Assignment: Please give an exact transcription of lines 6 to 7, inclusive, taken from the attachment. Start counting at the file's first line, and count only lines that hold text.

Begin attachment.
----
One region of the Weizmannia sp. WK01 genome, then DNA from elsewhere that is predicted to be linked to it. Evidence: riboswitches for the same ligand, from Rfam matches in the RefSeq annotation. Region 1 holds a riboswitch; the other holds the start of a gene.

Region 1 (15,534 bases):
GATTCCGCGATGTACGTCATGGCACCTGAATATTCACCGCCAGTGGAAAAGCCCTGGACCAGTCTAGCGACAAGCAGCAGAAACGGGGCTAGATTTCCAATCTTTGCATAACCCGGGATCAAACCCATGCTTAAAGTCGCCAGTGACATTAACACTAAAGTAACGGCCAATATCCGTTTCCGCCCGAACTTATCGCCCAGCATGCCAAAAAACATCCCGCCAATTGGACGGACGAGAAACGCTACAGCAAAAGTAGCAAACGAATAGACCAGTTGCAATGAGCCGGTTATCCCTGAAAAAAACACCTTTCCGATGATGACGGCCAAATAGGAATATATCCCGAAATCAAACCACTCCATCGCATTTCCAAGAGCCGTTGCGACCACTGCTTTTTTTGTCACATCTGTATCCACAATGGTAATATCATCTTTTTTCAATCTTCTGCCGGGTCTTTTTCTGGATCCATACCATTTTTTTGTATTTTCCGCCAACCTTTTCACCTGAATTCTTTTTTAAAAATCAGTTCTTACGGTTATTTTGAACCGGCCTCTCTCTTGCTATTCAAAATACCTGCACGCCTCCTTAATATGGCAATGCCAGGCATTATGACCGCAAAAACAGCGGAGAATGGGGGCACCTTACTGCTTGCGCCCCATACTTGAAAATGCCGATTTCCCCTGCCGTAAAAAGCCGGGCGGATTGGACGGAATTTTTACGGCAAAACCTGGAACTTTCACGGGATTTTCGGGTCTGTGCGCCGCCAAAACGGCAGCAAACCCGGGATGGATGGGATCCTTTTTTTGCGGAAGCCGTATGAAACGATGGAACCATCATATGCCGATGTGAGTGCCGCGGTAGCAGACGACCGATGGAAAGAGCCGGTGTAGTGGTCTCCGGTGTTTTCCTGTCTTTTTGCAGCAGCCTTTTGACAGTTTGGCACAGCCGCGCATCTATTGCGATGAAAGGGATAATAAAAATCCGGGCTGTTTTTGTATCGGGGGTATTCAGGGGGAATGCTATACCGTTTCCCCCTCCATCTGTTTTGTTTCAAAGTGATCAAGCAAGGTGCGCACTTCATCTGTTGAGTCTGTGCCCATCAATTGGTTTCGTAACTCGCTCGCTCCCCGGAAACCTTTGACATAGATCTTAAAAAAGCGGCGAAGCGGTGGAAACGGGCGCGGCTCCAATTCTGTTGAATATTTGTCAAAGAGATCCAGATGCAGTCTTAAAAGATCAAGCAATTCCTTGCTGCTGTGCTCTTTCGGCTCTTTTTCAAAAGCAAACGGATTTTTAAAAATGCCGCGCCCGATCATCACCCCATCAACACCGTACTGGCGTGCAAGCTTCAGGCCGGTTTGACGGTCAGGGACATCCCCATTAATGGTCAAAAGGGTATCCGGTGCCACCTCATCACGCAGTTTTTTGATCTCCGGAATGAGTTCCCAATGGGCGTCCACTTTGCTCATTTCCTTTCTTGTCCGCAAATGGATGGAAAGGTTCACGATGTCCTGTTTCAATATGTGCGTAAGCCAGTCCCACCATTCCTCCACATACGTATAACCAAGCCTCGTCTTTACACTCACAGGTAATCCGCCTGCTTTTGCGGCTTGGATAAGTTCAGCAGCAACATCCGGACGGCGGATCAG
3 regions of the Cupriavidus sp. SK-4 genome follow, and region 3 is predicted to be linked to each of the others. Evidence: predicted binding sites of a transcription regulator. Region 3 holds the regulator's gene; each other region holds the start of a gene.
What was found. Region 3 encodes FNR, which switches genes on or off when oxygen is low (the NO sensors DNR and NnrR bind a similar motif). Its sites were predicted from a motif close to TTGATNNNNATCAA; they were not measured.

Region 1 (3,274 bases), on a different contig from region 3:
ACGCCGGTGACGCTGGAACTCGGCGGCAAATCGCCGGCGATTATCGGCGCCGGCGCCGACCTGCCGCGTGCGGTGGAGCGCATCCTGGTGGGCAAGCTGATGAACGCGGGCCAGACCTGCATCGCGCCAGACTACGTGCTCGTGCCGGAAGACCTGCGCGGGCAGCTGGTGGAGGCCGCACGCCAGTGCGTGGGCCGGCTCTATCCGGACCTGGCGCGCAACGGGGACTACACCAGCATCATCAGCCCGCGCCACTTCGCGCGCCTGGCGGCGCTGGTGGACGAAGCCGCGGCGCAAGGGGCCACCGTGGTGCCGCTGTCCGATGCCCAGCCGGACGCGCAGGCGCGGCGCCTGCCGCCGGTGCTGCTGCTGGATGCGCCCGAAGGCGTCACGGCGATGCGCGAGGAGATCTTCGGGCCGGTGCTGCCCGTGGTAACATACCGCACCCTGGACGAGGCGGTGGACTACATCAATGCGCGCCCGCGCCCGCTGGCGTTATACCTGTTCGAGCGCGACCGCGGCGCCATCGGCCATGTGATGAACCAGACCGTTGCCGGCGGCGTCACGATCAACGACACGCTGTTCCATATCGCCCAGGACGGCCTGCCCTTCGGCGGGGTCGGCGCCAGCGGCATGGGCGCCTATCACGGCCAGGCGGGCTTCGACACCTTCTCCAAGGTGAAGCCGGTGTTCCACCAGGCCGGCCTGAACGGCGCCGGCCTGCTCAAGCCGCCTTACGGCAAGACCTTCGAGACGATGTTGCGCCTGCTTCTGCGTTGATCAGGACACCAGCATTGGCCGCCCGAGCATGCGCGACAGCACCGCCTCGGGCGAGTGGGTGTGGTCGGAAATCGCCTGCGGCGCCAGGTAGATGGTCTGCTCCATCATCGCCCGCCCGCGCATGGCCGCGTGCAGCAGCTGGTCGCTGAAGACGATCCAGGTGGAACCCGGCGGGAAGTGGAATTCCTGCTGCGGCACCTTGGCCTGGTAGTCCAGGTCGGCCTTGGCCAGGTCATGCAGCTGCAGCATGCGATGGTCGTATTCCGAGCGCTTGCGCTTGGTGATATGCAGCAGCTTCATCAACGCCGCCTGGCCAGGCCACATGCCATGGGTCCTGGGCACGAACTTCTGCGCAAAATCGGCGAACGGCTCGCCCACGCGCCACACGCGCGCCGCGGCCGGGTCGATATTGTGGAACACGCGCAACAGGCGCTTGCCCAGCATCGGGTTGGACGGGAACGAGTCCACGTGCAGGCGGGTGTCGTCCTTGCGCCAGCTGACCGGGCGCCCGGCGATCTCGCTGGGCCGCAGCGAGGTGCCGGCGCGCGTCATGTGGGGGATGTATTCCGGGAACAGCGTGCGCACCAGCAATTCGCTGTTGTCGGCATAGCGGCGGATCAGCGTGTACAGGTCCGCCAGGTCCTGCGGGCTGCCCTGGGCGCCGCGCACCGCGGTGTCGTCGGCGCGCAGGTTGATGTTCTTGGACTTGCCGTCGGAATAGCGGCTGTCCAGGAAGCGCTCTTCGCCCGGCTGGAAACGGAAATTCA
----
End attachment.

Region 1 (3,274 bases), on a different contig from region 3:
ACGCCGGTGACGCTGGAACTCGGCGGCAAATCGCCGGCGATTATCGGCGCCGGCGCCGACCTGCCGCGTGCGGTGGAGCGCATCCTGGTGGGCAAGCTGATGAACGCGGGCCAGACCTGCATCGCGCCAGACTACGTGCTCGTGCCGGAAGACCTGCGCGGGCAGCTGGTGGAGGCCGCACGCCAGTGCGTGGGCCGGCTCTATCCGGACCTGGCGCGCAACGGGGACTACACCAGCATCATCAGCCCGCGCCACTTCGCGCGCCTGGCGGCGCTGGTGGACGAAGCCGCGGCGCAAGGGGCCACCGTGGTGCCGCTGTCCGATGCCCAGCCGGACGCGCAGGCGCGGCGCCTGCCGCCGGTGCTGCTGCTGGATGCGCCCGAAGGCGTCACGGCGATGCGCGAGGAGATCTTCGGGCCGGTGCTGCCCGTGGTAACATACCGCACCCTGGACGAGGCGGTGGACTACATCAATGCGCGCCCGCGCCCGCTGGCGTTATACCTGTTCGAGCGCGACCGCGGCGCCATCGGCCATGTGATGAACCAGACCGTTGCCGGCGGCGTCACGATCAACGACACGCTGTTCCATATCGCCCAGGACGGCCTGCCCTTCGGCGGGGTCGGCGCCAGCGGCATGGGCGCCTATCACGGCCAGGCGGGCTTCGACACCTTCTCCAAGGTGAAGCCGGTGTTCCACCAGGCCGGCCTGAACGGCGCCGGCCTGCTCAAGCCGCCTTACGGCAAGACCTTCGAGACGATGTTGCGCCTGCTTCTGCGTTGATCAGGACACCAGCATTGGCCGCCCGAGCATGCGCGACAGCACCGCCTCGGGCGAGTGGGTGTGGTCGGAAATCGCCTGCGGCGCCAGGTAGATGGTCTGCTCCATCATCGCCCGCCCGCGCATGGCCGCGTGCAGCAGCTGGTCGCTGAAGACGATCCAGGTGGAACCCGGCGGGAAGTGGAATTCCTGCTGCGGCACCTTGGCCTGGTAGTCCAGGTCGGCCTTGGCCAGGTCATGCAGCTGCAGCATGCGATGGTCGTATTCCGAGCGCTTGCGCTTGGTGATATGCAGCAGCTTCATCAACGCCGCCTGGCCAGGCCACATGCCATGGGTCCTGGGCACGAACTTCTGCGCAAAATCGGCGAACGGCTCGCCCACGCGCCACACGCGCGCCGCGGCCGGGTCGATATTGTGGAACACGCGCAACAGGCGCTTGCCCAGCATCGGGTTGGACGGGAACGAGTCCACGTGCAGGCGGGTGTCGTCCTTGCGCCAGCTGACCGGGCGCCCGGCGATCTCGCTGGGCCGCAGCGAGGTGCCGGCGCGCGTCATGTGGGGGATGTATTCCGGGAACAGCGTGCGCACCAGCAATTCGCTGTTGTCGGCATAGCGGCGGATCAGCGTGTACAGGTCCGCCAGGTCCTGCGGGCTGCCCTGGGCGCCGCGCACCGCGGTGTCGTCGGCGCGCAGGTTGATGTTCTTGGACTTGCCGTCGGAATAGCGGCTGTCCAGGAAGCGCTCTTCGCCCGGCTGGAAACGGAAATTCA